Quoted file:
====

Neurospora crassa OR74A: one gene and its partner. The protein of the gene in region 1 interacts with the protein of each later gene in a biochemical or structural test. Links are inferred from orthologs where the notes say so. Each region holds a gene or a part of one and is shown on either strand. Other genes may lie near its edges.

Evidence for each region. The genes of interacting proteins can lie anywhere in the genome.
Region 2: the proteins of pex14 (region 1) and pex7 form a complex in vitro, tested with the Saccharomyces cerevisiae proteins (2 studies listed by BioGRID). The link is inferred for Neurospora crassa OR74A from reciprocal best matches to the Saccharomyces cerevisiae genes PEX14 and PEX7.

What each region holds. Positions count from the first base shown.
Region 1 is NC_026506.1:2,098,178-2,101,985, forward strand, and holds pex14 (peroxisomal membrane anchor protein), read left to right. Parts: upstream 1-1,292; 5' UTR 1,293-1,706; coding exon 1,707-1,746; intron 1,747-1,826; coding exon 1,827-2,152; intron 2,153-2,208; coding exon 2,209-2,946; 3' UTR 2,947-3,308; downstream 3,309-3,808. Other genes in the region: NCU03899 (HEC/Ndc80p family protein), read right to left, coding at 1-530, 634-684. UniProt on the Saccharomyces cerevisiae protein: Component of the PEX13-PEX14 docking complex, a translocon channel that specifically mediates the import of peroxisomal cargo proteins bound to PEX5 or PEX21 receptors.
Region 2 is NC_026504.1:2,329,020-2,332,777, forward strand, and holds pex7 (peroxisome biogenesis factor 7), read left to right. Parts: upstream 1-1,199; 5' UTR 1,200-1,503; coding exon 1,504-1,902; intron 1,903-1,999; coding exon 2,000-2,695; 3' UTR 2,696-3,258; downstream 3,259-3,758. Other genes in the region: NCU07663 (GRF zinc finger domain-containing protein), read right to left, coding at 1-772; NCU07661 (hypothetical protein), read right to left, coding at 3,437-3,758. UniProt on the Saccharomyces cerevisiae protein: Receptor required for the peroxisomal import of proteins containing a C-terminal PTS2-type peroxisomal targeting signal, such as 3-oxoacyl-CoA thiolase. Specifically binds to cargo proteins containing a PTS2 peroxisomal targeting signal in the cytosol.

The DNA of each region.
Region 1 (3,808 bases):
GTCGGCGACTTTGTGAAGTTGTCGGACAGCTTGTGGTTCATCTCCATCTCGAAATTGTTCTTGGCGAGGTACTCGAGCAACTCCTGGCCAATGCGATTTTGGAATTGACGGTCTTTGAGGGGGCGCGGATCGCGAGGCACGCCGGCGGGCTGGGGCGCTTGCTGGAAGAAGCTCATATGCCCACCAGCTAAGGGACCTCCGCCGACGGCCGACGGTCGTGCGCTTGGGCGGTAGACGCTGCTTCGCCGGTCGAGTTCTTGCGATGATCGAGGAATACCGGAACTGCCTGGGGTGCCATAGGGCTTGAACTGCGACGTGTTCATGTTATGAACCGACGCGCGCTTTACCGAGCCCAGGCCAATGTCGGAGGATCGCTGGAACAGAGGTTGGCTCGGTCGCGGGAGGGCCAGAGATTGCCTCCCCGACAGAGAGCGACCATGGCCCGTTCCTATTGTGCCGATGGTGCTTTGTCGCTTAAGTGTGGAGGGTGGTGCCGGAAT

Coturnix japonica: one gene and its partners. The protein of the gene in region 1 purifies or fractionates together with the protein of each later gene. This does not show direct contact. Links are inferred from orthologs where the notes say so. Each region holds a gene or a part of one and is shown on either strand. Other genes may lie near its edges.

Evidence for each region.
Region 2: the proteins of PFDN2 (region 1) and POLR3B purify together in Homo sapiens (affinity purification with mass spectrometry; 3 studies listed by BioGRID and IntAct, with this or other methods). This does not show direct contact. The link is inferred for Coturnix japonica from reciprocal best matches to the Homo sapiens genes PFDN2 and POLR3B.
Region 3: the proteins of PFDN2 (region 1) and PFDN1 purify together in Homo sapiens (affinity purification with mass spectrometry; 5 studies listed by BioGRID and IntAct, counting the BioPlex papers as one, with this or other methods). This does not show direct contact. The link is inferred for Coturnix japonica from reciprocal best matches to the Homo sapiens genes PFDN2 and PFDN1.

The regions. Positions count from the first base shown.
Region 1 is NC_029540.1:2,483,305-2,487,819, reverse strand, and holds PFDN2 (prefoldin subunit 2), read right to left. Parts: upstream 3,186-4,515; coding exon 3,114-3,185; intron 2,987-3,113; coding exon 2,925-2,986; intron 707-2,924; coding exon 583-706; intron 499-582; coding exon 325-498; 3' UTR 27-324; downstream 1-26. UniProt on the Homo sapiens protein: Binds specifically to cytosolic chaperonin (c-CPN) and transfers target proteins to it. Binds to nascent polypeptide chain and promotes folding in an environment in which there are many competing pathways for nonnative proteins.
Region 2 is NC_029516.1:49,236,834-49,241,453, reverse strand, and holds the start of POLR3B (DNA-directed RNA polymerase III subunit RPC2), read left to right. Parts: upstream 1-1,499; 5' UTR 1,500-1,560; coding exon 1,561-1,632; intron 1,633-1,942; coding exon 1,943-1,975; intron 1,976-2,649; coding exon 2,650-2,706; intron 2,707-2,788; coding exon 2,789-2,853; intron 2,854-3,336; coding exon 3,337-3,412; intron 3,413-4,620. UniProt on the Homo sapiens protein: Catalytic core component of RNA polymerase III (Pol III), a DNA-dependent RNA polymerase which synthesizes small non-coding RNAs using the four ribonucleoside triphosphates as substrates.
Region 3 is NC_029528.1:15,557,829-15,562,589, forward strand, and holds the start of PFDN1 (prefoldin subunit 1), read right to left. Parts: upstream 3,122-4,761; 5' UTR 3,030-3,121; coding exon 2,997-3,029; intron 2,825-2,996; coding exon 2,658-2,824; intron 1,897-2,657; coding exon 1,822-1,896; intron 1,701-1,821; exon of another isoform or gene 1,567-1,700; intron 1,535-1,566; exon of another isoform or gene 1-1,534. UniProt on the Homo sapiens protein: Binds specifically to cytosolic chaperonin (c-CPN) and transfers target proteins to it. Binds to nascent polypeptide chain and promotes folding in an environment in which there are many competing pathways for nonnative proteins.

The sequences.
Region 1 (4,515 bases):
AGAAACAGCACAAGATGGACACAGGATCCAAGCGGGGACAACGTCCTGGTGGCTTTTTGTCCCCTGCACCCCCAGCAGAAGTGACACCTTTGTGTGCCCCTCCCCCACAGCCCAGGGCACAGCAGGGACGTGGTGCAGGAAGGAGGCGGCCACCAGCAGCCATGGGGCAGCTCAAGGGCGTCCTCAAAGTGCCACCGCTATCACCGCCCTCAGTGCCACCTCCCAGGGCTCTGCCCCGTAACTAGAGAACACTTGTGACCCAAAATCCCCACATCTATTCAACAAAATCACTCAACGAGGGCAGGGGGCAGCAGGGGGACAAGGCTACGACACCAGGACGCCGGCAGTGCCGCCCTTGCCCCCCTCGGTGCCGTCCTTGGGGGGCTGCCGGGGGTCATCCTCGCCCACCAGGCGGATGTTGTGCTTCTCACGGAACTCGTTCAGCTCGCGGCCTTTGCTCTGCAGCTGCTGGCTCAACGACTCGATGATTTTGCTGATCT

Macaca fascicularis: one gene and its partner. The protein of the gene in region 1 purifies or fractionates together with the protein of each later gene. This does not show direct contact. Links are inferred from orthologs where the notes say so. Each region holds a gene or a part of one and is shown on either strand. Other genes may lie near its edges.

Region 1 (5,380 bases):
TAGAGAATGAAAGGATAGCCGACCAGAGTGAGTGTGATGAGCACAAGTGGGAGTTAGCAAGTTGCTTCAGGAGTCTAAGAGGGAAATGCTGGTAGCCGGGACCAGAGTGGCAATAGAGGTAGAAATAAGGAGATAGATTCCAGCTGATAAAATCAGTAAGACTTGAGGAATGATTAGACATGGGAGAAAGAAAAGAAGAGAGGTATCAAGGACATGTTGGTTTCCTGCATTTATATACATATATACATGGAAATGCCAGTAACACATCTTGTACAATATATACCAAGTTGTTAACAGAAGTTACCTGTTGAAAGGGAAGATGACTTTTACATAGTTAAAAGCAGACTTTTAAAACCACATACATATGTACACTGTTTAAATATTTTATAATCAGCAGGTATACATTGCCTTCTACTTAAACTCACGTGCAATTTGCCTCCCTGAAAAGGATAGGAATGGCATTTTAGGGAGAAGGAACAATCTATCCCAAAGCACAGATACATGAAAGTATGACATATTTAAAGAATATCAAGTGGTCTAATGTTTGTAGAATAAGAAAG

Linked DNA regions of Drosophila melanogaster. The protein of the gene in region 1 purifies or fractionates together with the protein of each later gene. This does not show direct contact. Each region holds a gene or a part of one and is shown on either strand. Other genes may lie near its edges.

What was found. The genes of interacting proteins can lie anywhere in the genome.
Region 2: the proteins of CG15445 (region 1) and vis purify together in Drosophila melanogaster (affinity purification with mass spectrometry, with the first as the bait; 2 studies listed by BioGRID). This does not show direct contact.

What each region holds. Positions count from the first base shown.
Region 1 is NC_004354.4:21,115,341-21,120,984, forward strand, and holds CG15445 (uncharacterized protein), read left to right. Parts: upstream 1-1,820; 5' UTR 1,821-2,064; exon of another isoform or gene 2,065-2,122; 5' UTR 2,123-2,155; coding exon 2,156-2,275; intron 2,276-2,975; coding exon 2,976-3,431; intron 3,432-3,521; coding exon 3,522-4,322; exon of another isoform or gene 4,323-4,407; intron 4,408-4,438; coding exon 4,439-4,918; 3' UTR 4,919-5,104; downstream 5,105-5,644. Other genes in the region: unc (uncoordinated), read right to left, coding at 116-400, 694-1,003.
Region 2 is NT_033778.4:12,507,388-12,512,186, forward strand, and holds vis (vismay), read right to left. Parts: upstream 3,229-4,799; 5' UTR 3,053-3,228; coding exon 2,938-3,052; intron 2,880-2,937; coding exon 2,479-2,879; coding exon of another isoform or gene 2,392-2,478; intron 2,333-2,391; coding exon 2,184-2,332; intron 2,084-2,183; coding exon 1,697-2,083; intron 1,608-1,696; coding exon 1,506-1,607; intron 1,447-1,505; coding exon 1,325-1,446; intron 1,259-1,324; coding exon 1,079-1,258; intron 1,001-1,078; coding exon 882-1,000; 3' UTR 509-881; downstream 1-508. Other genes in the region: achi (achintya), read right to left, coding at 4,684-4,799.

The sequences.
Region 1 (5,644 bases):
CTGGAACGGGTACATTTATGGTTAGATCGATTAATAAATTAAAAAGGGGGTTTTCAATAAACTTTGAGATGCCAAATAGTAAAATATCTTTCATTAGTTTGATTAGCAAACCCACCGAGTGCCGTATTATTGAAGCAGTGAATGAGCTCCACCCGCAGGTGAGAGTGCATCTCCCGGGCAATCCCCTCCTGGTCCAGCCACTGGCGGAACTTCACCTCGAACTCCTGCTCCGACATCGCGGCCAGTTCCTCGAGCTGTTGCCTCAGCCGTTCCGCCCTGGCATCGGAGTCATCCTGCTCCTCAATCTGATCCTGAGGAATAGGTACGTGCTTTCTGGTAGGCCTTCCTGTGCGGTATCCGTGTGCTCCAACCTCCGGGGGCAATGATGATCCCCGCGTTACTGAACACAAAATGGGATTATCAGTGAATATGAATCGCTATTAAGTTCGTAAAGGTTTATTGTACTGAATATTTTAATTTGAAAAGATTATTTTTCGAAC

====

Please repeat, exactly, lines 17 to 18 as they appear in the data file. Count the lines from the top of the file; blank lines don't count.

Region 3 is NC_029528.1:15,557,829-15,562,589, forward strand, and holds the start of PFDN1 (prefoldin subunit 1), read right to left. Parts: upstream 3,122-4,761; 5' UTR 3,030-3,121; coding exon 2,997-3,029; intron 2,825-2,996; coding exon 2,658-2,824; intron 1,897-2,657; coding exon 1,822-1,896; intron 1,701-1,821; exon of another isoform or gene 1,567-1,700; intron 1,535-1,566; exon of another isoform or gene 1-1,534. UniProt on the Homo sapiens protein: Binds specifically to cytosolic chaperonin (c-CPN) and transfers target proteins to it. Binds to nascent polypeptide chain and promotes folding in an environment in which there are many competing pathways for nonnative proteins.

The sequences.